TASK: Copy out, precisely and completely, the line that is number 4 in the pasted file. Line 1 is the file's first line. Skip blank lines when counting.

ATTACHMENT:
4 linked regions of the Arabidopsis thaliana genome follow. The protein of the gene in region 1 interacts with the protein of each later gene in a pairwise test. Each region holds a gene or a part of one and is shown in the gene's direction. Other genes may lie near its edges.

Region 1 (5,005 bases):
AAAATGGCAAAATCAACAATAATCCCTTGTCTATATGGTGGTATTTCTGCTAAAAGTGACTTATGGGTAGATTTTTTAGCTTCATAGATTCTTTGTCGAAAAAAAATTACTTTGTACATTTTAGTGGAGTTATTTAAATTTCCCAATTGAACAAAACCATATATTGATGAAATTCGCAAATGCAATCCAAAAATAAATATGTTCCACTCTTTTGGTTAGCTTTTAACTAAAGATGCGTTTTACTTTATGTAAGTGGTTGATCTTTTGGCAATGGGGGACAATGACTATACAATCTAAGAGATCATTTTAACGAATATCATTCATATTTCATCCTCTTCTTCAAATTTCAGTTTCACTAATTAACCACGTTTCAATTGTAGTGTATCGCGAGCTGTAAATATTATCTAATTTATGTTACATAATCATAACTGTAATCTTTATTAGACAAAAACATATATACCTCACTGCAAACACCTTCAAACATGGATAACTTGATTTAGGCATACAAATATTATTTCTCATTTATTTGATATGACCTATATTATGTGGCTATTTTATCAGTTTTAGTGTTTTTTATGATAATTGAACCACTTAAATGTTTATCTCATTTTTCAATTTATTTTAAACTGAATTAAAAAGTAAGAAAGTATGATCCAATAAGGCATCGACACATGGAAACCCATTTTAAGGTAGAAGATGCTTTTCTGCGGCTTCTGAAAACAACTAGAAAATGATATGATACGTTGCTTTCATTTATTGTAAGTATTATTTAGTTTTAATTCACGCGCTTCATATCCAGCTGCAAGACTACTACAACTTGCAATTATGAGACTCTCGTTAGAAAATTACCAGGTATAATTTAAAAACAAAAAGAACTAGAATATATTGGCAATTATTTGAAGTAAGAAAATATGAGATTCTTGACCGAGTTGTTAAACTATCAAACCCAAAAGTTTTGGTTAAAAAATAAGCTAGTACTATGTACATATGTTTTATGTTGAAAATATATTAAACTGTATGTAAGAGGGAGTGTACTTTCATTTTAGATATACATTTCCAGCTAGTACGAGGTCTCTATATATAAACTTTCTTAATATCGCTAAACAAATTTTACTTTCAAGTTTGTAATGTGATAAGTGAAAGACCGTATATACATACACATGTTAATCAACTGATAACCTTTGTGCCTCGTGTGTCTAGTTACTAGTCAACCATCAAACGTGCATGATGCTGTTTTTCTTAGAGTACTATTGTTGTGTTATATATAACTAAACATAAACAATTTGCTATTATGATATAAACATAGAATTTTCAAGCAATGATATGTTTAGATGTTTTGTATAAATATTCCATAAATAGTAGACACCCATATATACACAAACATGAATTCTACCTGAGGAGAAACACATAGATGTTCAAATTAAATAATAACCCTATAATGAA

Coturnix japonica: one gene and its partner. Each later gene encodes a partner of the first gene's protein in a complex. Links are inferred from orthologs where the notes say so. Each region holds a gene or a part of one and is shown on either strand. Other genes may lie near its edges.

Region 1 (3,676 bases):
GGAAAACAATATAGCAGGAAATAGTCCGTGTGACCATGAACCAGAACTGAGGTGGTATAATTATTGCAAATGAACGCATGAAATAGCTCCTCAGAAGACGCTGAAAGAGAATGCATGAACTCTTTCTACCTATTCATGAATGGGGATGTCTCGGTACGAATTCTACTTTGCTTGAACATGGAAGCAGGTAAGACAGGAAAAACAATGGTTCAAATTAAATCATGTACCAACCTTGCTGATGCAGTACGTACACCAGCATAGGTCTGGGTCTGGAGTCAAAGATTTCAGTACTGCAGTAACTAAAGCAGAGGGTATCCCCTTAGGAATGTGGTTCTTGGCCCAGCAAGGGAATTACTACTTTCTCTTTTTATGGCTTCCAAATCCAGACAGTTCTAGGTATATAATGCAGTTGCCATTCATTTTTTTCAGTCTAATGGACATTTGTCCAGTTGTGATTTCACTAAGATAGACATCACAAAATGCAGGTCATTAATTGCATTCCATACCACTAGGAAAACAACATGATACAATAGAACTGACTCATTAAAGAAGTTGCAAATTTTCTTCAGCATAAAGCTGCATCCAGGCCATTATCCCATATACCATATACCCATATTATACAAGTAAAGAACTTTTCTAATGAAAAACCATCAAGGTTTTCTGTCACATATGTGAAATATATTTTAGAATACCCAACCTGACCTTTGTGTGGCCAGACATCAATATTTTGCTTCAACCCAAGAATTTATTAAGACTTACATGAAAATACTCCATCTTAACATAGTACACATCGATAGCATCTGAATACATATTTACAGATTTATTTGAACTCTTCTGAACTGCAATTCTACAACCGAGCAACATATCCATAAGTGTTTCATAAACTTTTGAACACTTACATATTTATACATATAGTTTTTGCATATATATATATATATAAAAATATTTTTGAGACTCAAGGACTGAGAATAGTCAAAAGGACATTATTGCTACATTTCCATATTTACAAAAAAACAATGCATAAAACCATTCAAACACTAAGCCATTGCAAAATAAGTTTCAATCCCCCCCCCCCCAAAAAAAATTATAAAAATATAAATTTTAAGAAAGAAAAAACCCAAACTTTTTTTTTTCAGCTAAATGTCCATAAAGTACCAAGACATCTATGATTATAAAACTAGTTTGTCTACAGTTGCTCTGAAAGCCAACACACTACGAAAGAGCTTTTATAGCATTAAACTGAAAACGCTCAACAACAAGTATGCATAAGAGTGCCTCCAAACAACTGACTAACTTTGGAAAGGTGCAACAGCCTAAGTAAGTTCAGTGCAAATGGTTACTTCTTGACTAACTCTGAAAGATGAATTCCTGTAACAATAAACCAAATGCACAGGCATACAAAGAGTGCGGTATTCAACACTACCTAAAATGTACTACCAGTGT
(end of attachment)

Coturnix japonica: one gene and its partner. Each later gene encodes a partner of the first gene's protein in a complex. Links are inferred from orthologs where the notes say so. Each region holds a gene or a part of one and is shown on either strand. Other genes may lie near its edges.